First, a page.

Who am I kidding?  I know I’ll find at least two days to binge watch Netflix and play Rocksmith.  I may even get through one of my creative projects.

Although it isn’t as much of a vacation for the teachers as it is for the students, I am looking forward to it.   There is a point in the quarter where students and teachers are under strain, final exams are looming, and a change of pace is very inviting.

Teaching is a high energy job, and breaks are necessary.

 

Coming next week:   Finals week playlist!

Teachable Moments

I’ve heard it said that every moment is a teachable moment.

Yeah, right.   Although one time I convinced a pair of proselytizers to read the Tao Te Ching.

Something that I find harder to deal with than another person’s ignorance is a persons unwillingness to examine their own evidence.   I realize that everyone has their own journey, and we have to make our own tools as we go along.   Teachers, parents, and others try to help smooth the path and offer up some alternate tools, ideas, and strategies for dealing with the world.   What isn’t always clear is whether those tools work for every situation.   Sometimes they are helpful, sometimes they are harmful.

Everyone can use some more tools.  I like the communities that question ideas, because it means that sooner or later bad ideas can be thrown out and replaced with better ones.   Surrounding yourself with like minded people may be comforting, but it doesn’t help with this process.

People are good at recognizing patterns, but they suck at statistics.

When someone hands you an idea (right or wrong) it is really easy for confirmation bias to creep in.   It feels good to have an answer.   This is why people think that horoscopes are true, or think that vaccines cause autism.   Having a bad day?   Mercury may be in retrograde.   Or you may be cursed.   Or fluoride in the water is making you feel sick.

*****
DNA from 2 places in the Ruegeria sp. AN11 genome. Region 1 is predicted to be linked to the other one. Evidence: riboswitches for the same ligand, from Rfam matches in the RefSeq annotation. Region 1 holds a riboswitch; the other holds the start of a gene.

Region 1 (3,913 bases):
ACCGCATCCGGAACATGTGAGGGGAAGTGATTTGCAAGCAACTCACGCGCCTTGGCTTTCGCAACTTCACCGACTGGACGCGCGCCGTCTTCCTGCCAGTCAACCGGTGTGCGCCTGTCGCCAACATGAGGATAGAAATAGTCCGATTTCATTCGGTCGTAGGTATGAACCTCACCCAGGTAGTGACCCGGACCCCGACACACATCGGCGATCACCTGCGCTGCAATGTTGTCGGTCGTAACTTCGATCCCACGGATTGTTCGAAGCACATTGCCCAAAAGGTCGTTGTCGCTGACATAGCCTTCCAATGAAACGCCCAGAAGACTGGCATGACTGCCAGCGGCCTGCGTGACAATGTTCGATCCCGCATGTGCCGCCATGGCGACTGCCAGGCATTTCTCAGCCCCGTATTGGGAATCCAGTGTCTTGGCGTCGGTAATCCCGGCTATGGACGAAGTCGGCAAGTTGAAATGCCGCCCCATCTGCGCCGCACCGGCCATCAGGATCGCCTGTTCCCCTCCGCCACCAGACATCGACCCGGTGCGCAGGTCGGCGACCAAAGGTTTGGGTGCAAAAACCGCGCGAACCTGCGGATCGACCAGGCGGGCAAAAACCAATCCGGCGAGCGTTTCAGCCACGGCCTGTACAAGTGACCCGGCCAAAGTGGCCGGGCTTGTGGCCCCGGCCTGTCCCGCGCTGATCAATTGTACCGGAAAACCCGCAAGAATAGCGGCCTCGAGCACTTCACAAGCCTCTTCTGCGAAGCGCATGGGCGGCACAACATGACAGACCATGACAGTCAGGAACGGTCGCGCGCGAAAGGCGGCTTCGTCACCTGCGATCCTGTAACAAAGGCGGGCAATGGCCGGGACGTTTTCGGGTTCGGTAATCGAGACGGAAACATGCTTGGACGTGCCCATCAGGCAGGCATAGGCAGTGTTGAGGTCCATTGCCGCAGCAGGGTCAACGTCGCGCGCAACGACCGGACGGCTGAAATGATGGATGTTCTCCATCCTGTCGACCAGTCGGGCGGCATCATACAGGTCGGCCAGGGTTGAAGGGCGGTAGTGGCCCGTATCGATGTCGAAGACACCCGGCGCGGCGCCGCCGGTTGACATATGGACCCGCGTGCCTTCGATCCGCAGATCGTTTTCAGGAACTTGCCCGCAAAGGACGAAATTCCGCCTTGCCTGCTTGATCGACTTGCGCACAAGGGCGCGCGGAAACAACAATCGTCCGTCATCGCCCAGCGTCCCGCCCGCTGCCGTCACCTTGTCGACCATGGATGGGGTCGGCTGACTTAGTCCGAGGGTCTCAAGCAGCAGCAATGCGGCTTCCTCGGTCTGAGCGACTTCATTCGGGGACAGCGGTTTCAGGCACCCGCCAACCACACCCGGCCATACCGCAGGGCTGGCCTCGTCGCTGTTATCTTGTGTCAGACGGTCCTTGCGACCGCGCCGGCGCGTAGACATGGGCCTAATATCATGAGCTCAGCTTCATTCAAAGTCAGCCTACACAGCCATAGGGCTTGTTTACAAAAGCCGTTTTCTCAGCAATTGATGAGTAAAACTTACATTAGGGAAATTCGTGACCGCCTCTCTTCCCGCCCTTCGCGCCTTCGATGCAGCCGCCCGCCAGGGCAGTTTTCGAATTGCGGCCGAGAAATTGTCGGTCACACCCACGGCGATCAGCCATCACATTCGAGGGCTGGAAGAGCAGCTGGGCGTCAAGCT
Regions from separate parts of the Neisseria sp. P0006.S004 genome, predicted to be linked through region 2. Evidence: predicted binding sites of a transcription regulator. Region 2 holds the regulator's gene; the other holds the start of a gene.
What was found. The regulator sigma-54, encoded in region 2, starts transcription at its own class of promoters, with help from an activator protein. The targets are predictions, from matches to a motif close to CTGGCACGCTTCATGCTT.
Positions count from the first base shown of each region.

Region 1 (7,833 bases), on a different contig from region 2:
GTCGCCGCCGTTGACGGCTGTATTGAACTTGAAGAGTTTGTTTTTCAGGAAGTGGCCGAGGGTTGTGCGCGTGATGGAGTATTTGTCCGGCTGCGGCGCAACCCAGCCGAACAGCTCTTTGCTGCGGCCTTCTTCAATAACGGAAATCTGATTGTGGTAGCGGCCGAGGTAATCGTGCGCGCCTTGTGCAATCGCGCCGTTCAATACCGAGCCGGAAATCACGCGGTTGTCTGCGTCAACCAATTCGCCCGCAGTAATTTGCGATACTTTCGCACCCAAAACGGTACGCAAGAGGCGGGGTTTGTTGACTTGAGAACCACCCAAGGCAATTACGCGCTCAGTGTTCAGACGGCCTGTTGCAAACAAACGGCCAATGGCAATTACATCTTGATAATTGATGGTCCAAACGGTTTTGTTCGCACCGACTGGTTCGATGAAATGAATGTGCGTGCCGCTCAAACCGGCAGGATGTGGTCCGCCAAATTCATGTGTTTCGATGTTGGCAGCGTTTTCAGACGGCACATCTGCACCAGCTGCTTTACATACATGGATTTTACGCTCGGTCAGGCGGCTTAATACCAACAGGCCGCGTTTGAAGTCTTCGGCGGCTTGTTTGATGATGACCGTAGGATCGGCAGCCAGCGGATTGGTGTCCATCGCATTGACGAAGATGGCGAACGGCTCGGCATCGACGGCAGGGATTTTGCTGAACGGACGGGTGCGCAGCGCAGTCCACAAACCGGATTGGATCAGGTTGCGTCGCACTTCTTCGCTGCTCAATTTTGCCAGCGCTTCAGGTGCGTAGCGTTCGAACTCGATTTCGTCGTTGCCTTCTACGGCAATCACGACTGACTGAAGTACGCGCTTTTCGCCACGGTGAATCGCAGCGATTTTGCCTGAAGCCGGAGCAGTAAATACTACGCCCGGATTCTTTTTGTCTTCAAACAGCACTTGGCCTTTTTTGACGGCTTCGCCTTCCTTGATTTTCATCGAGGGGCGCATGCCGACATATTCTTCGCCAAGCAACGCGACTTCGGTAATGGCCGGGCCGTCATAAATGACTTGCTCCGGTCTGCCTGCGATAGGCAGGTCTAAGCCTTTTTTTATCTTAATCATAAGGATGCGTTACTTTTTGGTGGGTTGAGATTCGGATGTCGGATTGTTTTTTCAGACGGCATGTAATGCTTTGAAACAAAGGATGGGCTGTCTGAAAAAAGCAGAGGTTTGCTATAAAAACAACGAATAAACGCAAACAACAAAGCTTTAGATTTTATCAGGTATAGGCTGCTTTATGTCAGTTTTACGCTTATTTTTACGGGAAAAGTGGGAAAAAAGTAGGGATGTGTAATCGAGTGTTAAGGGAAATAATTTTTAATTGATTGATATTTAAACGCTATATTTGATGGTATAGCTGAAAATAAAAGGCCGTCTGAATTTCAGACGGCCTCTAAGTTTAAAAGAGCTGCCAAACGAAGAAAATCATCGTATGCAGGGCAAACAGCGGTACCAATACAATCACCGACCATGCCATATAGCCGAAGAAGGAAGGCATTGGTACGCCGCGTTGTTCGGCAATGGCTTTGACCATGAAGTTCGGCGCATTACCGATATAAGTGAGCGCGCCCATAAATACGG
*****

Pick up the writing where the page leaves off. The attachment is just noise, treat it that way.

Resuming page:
When people spot a pattern, they look at things that confirm their hypotheses and often ignore things that go against their new found pattern.   Critical thinking isn’t easy.   Which is why people feel threatened when you tell them otherwise.

How often to people change their minds?

So… back to teachable moments.  No matter what, you cannot change another person’s mind.   You can only lay the groundwork for them to change their own mind.  Also remember: fear talks louder than reason for most folks.   Acknowledging the fear is good, and it can open the door to reason.

One of the things that is necessary is to get them thinking.  As much as we may want to say “You’re wrong, here is why,” that isn’t productive.   “I’d be happy to talk about that,” is a statement that actually opens people up.   Talking with people can have unintended consequences.   I’ve had to reevaluate some of my own beliefs… and I wouldn’t have if I had talked at people than with people.